The Spring Creek fire in southern Colorado became the third largest in state recorded history when it soared to 95,739 acres by Wednesday evening, a more than 15,000-acre jump from Tuesday, according to the Rocky Mountain Incident Management Team.

The fire, roughly 1½ to 2 hours south of Colorado Springs and burning in Costilla and Huerfano counties, remained only 5 percent contained — unchanged from Tuesday, officials said in an update. It has burned more than 100 homes built in a development started by multimillionaire publisher Malcolm Forbes in the 1970s.

It began June 27 from what investigators believe was a spark from a fire pit but quickly took off and hasn’t stopped growing. The Air Force Reserve Command’s 302nd Airlift Wing was out Wednesday, dropping fire retardant on the area to draw lines of containment. The C-130 Hercules aircraft has the ability to discharge 3,000 gallons of retardant in less than 10 seconds, covering an area of 1/4-mile long.

“It’s still an active, unpredictable fire,” Ben Doon, Costilla County’s chief administrative officer, said during an update for evacuees that was streamed on Facebook. That meeting, held on the Fourth of July, was preceded by a rendition of the national anthem.

“I’m sure when we woke up a week ago today, a lot of us were already thinking about the holiday and potentially a long weekend, our plans, spending time in the mountains, and never dreamed we’d be in a situation like this,” Doon said.

He acknowledged the frustration and anxiety of evacuees, but he had no update on when even a limited re-entry could begin.

“We know you want in,” Doon said. “We know you want to see your property.”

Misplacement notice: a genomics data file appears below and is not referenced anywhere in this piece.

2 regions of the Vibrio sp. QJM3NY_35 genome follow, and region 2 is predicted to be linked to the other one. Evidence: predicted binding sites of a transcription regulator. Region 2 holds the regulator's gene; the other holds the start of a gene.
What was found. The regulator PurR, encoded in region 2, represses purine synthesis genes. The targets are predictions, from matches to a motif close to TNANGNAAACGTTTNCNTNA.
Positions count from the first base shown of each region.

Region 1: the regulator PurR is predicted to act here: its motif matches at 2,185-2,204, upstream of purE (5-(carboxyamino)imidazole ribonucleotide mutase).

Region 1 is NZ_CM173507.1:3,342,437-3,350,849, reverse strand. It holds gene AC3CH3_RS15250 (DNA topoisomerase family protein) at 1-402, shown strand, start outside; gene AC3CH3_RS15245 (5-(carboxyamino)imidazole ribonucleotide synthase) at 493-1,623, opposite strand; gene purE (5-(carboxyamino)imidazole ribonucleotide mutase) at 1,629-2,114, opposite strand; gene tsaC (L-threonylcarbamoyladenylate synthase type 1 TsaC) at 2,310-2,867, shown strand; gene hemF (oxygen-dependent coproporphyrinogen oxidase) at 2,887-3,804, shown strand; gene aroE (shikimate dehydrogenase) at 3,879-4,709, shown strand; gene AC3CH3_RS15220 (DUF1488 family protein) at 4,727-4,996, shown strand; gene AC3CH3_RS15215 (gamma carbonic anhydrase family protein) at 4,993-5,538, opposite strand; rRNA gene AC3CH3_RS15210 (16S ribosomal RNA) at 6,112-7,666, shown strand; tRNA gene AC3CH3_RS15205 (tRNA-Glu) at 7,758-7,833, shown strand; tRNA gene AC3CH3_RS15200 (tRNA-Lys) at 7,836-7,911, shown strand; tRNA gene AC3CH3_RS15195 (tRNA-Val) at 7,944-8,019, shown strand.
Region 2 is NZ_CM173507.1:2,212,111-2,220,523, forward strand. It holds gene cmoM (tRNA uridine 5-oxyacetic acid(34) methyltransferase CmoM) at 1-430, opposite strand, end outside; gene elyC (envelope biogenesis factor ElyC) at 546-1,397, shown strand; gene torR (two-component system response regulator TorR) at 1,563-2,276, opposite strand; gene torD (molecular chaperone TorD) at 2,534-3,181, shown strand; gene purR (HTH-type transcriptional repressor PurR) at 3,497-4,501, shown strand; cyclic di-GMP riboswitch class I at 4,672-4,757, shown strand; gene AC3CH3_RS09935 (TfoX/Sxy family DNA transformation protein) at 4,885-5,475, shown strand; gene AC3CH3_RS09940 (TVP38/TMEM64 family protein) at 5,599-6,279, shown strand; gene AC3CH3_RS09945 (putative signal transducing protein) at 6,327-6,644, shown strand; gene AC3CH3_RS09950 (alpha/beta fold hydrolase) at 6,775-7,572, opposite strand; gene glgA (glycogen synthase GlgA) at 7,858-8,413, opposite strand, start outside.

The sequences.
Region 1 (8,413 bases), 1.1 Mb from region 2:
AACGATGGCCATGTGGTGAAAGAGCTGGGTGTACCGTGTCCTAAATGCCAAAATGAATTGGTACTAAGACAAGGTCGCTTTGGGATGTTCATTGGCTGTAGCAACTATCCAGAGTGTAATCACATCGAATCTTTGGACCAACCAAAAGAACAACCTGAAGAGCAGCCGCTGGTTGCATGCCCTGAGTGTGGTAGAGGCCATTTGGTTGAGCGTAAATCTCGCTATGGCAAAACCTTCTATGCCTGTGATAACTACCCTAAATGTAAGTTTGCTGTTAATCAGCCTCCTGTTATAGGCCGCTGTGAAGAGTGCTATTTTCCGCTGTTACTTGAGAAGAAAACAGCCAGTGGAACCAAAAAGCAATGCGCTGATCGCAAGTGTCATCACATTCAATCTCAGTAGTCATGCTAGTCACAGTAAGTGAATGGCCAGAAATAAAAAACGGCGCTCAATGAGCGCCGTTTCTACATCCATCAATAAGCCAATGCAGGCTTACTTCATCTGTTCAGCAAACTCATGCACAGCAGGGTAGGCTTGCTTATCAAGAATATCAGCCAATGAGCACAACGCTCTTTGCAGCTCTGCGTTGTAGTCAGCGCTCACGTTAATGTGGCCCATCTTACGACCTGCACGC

The two largest wildfires in recorded Colorado history are the Hayman fire at 138,114 acres in 2002 and the West Fork complex of the West Fork, Windy Pass and Papoose fires at 109,632 acres in 2013.

Spring Creek was only one of at least seven fires burning in Colorado on Wednesday.

• One of the newest fires in the state: the 2,377-acre Lake Christine fire in Eagle County, near the town of Basalt. The Eagle County Sheriff’s Office reports 500 homes have been evacuated and there is no containment on the fire. A man and a woman are facing a charge of fourth-degree arson for allegedly sparking the blaze by firing tracer rounds Tuesday night at the Basalt shooting range, according to the sheriff’s office.

• The High Chateau fire in Florissant had burned 1,423 acres Wednesday, but officials tweeted about 6:30 p.m. that firefighters had gained 75 percent containment. Several areas remain under evacuation orders, but many displaced residents already have returned home.

• Firefighters held the Weston Pass fire near Fairplay at 10,727 acres and tripled containment to 15 percent, the state’s fire incident page said.

• The Burro fire south of Rico had burned 4,545 acres and was at 40 percent containment as of the last update Wednesday morning.

Two other fires appear to be winding down.

• The 416 Fire, burning in the San Juan National Forest, was holding at 53,260 acres and 45 percent containment. But officials said on the state’s fire incident page that “the fire has been less active for several days but continues to burn in rough and inaccessible terrain.” No homes are threatened.

• The Sugarloaf Fire, which started from a lightning strike near the Byers Peak Wilderness south of Fraser, was smoldering at 1,245 acres, according to the state’s incident fire page.


Kaitlin is a public safety reporter with a focus on investigations. She is a proud Ohioan, champion for local libraries, volunteer reading tutor and an expert ice cream connoisseur (mint chocolate chip!). She joined the Gazette in 2016.

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